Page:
“Dead Eleven” by Jimmy Juliano is an impactful and poignant horror story that takes its readers to the dark and haunted shores of Clifford Island, a place where grief and pain become manifest.

Jimmy Juliano’s Dead Eleven is an ambitious and rewarding reading experience that offers plenty of chills and scares. If an engaging horror story is what you need right now then read on to learn more about this fantastic thriller that’ll definitely give you some serious goosebumps!

An Island With a Horrifying Past…

Dead Eleven begins with the disappearance of Willow, a woman that experienced a life-altering tragedy that brought her to the secluded Clifford Island located deep within Lake Michigan. With Clifford Island the last known place Willow was known to be, Harper, Willow’s brother, begins an investigation to find her. As soon as Harper steps onto the island, surreal oddities begin to occur and he finds himself becoming entwined in the dark history of the island’s inhabitants.

I cannot praise this novel enough. To begin with, Dead Eleven delivers a unique storytelling format that makes for a gripping read. The chapters are constantly changing in mediums and narration, such as going from third person omniscient to first person then an audio transcript in the next. I’ve found that rapidly shifting narration can be a hindrance to my reading experience if not done tactfully, but that’s certainly not the case with Dead Eleven. Juliano expertly uses different mediums between chapters to control the pacing and relay information as effectively as possible. One such instance is through the audio transcripts of interviews done between characters. Reading the transcript is easy-breezy, yet hearing characters responding to questions that make them uncomfortable is incredible in its execution. Dead Eleven executes the found-footage style perfectly and has a fantastic pay-off for its trouble.

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Rich, compelling characters are abundant throughout this story. Every character, no matter their significance, has an identifiable change that they go through. I was deeply impressed with how much I empathized and cared for each character of the large cast, especially the “villains.” I found myself often questioning the morality of the characters and pondered what I would do if I found myself in the story’s world or certain character’s positions. I still don’t know where I’d fall. This introspection, while unexpected, is welcome and speaks greatly of the novel’s quality.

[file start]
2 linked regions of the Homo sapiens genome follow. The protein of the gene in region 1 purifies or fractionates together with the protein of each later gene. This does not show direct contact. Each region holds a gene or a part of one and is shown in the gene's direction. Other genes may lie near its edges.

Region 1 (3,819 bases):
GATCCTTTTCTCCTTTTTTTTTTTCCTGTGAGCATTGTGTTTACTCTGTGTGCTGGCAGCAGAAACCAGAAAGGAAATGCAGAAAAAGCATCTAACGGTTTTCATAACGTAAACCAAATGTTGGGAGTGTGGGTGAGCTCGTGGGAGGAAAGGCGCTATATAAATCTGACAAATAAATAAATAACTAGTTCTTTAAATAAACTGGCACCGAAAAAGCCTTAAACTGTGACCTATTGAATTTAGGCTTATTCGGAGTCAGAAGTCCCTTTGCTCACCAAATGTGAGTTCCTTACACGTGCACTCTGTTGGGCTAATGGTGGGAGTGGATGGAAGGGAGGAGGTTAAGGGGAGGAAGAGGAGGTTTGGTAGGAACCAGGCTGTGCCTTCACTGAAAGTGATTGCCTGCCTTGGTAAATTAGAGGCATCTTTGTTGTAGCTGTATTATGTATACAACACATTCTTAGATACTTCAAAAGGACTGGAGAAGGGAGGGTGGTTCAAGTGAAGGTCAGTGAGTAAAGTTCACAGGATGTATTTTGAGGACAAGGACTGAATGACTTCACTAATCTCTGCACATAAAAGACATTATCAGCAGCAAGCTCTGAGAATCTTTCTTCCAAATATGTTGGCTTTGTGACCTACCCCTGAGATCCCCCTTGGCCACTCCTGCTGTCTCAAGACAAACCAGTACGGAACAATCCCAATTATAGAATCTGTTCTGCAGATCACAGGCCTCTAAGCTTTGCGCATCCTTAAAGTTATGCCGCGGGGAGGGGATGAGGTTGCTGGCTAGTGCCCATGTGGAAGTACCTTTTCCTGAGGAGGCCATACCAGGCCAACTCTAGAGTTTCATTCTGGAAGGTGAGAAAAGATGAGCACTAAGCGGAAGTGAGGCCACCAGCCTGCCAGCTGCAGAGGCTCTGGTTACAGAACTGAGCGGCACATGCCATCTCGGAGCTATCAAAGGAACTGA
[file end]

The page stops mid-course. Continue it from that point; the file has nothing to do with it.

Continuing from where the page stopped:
Dead Eleven’s True Terror Exists Beyond the Tangible Terrors of Clifford Island

Grief

One of the most defining motifs of this novel is grief. Clifford Island and the entity that lurks within are scary in nature, but the real horror comes from the never-ending grief that surrounds the island’s inhabitants. Grief is the weapon of the islanders that they willing inflict upon themselves to satiate the supernatural entity threatening them. While I found the core of the novel freaky, I was truly horrified at the islander’s methods to contain it. It’s like a perpetually mending bone that they purposefully break again each day, never allowing it to heal till they forget that it ever could. Grief also serves as the primary motivator for the characters in the story. I know I make it seem bleak, but Juliano’s writing does a fantastic job of exploring the theme of grief without losing itself to it.

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Mimicry

One of my favorite horror tactics is mimicry, and this novel uses it expertly. The supernatural horror of Clifford Island manifests itself in wonderfully terrifying ways and the novel never lets up with its deliveries. It’s a very thrilling dynamic that allows for many great scenes and moments of character development. The mimicry also plays directly into the theme of grief and attempts to exploit the emotion, often by trying to bury someone with guilt and remorse. With the novel’s constant use of misdirection it becomes difficult to decipher what’s real versus pure imitation. Mimicry and grief are inseparably intertwined in this story, and seeing how they play on each other is nothing but thrilling.

A Greater Evil

A primary question the novel explores is how far people are willing to go to combat a greater evil. The characters are resolute in their individual approaches, but their morality turns grey very quickly. As people are lied to and betrayed, as innocent people are used against their will, and personal motivations become selfish, it becomes apparent that there are no easy, definitive answers to this question. Each reader will have to decide for themselves where that line is drawn and if it’s worth crossing.

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Conclusion

Though dealing with intense subject matters, Jimmy Juliano does a great job at keeping the tone of Dead Eleven from becoming too dark while still maintaining a sense of seriousness. I readily recommend Dead Eleven to anyone open to the thriller and horror genres.

Dead Eleven is a powerful and confident story. It ensures that there’s novelty in each chapter, and great characters make for a compelling and thought-provoking experience amidst the heart-pounding thrills. This book is a feast for veteran thriller readers and newbies alike. Should you desire some goosebumps, I highly recommend you pick up this book.

Strangely Awesome Games Staff
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